Page last updated at 16:47 GMT, Monday, 28 July 2008 17:47 UK

MPs warn of energy price impact

Ofgem should remain watchful over competition, says the report

Rises in gas and electricity bills in the near future will have serious consequences for millions of households, an MPs' committee has said.

It also warned that thousands of jobs in manufacturing would be at risk if UK prices stayed higher than those faced by industry in the rest of Europe.

The Business and Enterprise Select Committee report said problems in the sector needed to be addressed urgently.

But it found no evidence that key firms colluded to keep energy prices high.

The committee's report, published on Monday, comes just a few days after EDF Energy became the first big supplier to announce widely-predicted summer price rises.


The committee decided on an inquiry after the "big six" energy companies announced double-digit price rises at the start of 2008.

The big six firms are: Npower, EDF Energy, British Gas, E.On, Scottish Power, and Scottish and Southern Energy.

The report voiced concerns that "the UK's energy markets are not functioning as efficiently as they should".

"Industrial consumers now face prices above European levels," the report added.

"If these price differentials are sustained, they will affect the competitiveness of the UK economy."

'No collusion'

The inquiry addressed the issue of why there was only a very small difference in prices charged by the major suppliers.

We believe that the time is right for a root and branch review of government policy on fuel poverty
Select committee report

It said that nobody brought any evidence of price collusion among the big six, simply that it was easy for each to predict what the other five were going to do.

"Just because we have found no evidence of collusion does not mean we have given the big six energy companies a clean bill of health - far from it," said committee chairman Peter Luff.

"It is clear that there are very real problems in the energy markets at all levels ... which need to be addressed."

The committee was concerned about how the wholesale markets functioned, including why gas producers appeared unwilling to trade in the forward gas market.

The report was critical of the government for failing to act quickly enough to encourage investment in gas storage, as the UK becomes more dependent on importing gas.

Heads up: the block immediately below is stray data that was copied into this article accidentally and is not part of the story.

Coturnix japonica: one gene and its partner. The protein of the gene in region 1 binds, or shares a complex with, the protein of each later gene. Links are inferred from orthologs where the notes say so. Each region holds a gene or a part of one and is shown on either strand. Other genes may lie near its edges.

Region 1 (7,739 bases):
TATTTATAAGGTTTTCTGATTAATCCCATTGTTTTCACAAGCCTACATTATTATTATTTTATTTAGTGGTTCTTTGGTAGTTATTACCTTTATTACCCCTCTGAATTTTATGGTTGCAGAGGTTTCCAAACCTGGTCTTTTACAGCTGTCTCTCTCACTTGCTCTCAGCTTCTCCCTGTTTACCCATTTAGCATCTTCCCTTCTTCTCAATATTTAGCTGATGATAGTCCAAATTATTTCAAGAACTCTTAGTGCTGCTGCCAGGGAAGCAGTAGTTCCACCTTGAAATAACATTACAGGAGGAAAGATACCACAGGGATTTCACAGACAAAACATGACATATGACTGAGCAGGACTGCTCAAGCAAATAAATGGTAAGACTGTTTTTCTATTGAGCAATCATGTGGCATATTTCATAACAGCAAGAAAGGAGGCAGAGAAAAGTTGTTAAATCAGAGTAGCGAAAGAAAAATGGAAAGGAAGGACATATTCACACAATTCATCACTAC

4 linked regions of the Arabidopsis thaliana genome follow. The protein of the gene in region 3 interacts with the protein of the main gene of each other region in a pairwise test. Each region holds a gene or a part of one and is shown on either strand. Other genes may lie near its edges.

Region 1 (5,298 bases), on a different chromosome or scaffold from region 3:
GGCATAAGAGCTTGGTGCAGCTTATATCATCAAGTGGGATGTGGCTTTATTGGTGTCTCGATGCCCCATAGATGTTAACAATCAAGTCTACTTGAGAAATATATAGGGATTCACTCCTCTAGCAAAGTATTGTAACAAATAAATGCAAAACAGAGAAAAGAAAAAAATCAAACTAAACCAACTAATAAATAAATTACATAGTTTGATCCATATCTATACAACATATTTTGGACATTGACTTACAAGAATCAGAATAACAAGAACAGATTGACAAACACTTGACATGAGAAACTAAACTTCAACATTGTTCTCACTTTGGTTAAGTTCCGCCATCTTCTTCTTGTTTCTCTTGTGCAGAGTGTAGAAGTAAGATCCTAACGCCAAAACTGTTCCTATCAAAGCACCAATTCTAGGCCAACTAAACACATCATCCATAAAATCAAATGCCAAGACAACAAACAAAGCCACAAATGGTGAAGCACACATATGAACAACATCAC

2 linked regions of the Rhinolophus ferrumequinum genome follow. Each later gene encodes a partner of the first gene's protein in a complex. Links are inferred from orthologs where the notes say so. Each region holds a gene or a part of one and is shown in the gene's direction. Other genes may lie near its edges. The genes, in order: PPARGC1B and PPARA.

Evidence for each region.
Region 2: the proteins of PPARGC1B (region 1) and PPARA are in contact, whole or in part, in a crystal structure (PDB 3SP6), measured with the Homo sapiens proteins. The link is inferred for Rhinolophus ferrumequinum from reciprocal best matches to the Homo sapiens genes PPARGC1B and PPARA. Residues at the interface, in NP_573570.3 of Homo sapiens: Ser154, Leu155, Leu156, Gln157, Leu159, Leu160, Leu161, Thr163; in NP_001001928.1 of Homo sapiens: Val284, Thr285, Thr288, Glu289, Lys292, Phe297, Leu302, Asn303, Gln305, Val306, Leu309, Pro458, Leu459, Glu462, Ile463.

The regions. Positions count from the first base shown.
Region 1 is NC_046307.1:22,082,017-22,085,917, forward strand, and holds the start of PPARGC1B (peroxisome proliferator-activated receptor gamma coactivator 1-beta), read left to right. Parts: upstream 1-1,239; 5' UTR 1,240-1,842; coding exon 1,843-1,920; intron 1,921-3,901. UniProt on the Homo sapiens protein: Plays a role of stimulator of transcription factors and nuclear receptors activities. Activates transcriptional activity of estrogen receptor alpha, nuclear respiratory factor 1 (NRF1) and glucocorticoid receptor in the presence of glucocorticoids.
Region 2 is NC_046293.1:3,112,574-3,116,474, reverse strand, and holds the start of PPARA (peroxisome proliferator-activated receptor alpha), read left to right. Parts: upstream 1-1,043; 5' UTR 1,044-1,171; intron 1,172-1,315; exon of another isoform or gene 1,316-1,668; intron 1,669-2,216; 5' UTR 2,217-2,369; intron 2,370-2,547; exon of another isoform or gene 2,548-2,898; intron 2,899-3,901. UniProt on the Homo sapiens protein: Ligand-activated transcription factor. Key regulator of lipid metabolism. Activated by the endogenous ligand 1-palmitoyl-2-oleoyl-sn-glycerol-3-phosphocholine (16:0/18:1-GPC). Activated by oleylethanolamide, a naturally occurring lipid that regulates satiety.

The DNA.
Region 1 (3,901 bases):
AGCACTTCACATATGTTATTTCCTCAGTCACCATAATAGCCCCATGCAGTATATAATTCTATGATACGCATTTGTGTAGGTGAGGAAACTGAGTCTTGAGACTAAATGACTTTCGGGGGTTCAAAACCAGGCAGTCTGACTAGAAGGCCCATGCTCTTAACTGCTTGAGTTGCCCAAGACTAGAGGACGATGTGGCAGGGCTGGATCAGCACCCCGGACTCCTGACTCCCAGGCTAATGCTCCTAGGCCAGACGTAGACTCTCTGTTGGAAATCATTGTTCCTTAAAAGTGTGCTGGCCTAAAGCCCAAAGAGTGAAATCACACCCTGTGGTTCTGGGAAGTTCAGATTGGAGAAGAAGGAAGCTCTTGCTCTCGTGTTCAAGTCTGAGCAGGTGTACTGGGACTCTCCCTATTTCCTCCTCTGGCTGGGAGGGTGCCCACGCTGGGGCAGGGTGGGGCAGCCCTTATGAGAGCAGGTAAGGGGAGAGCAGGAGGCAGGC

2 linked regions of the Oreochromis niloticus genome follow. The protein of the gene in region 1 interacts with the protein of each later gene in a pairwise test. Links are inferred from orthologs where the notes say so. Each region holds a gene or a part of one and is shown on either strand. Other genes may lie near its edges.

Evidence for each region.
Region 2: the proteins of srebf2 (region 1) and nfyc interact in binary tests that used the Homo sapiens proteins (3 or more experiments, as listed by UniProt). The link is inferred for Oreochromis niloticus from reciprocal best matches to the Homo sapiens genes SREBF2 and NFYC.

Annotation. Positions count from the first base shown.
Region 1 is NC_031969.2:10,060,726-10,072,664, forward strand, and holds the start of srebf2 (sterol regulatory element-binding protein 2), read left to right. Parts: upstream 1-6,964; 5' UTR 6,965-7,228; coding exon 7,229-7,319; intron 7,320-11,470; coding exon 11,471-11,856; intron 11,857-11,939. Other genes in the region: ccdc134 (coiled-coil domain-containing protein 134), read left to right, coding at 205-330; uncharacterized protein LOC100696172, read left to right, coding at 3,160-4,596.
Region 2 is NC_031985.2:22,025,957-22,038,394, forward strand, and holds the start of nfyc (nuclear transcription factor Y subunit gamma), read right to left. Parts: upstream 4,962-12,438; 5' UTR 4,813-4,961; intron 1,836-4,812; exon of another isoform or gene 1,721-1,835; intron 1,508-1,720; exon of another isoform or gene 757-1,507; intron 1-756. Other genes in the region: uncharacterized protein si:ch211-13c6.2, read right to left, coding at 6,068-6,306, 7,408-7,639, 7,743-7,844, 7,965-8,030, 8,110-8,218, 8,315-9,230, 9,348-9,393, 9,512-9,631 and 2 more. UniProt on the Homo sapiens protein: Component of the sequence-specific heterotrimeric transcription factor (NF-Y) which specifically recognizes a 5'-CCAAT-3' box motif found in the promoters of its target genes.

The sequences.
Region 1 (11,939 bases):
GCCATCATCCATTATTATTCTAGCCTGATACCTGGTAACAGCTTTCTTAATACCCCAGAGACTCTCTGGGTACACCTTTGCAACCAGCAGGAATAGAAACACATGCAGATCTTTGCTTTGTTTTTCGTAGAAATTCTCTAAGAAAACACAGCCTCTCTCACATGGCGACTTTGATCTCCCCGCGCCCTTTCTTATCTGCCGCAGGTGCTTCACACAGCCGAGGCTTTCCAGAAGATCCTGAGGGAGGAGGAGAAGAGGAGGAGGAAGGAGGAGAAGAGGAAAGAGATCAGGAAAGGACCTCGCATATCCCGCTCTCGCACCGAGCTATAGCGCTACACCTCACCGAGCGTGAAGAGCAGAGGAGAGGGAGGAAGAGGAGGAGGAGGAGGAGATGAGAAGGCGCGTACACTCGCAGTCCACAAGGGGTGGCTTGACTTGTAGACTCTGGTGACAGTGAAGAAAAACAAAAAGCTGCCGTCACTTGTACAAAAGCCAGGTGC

It also warned that the potential takeover of British Energy could undermine the diverse market in electricity generation in Britain.

Fuel poverty

Energy regulator Ofgem, which is conducting its own inquiry into the market, was also criticised, with the committee demanding a "greater sense of urgency" in some areas.

Gas ring
Prices rises by EDF are expected to be replicated by other suppliers

On Friday, EDF raised gas prices by 22% and electricity prices by 17% for domestic and small business customers.

With all the major suppliers expected to follow suit in the coming weeks, the committee said there would be an inevitable increase in fuel poverty.

The government estimates that 2.5 million households are in fuel poverty - defined as when more than 10% of household income is spent on fuel bills - but watchdog Energywatch says the figure is more than four million.

"We believe that the time is right for a root and branch review of government policy on fuel poverty," the committee said.

It said social tariffs failed to reach the vast majority of fuel poor customers, were inconsistent and confusing.

The committee wants the government to define the criteria for these tariffs and identify the customers who should qualify for the discounts.

It also wants more focus on improving energy efficiency in homes, to help cut bills, and called for an reversal of the funding cuts in Warm Front grants.

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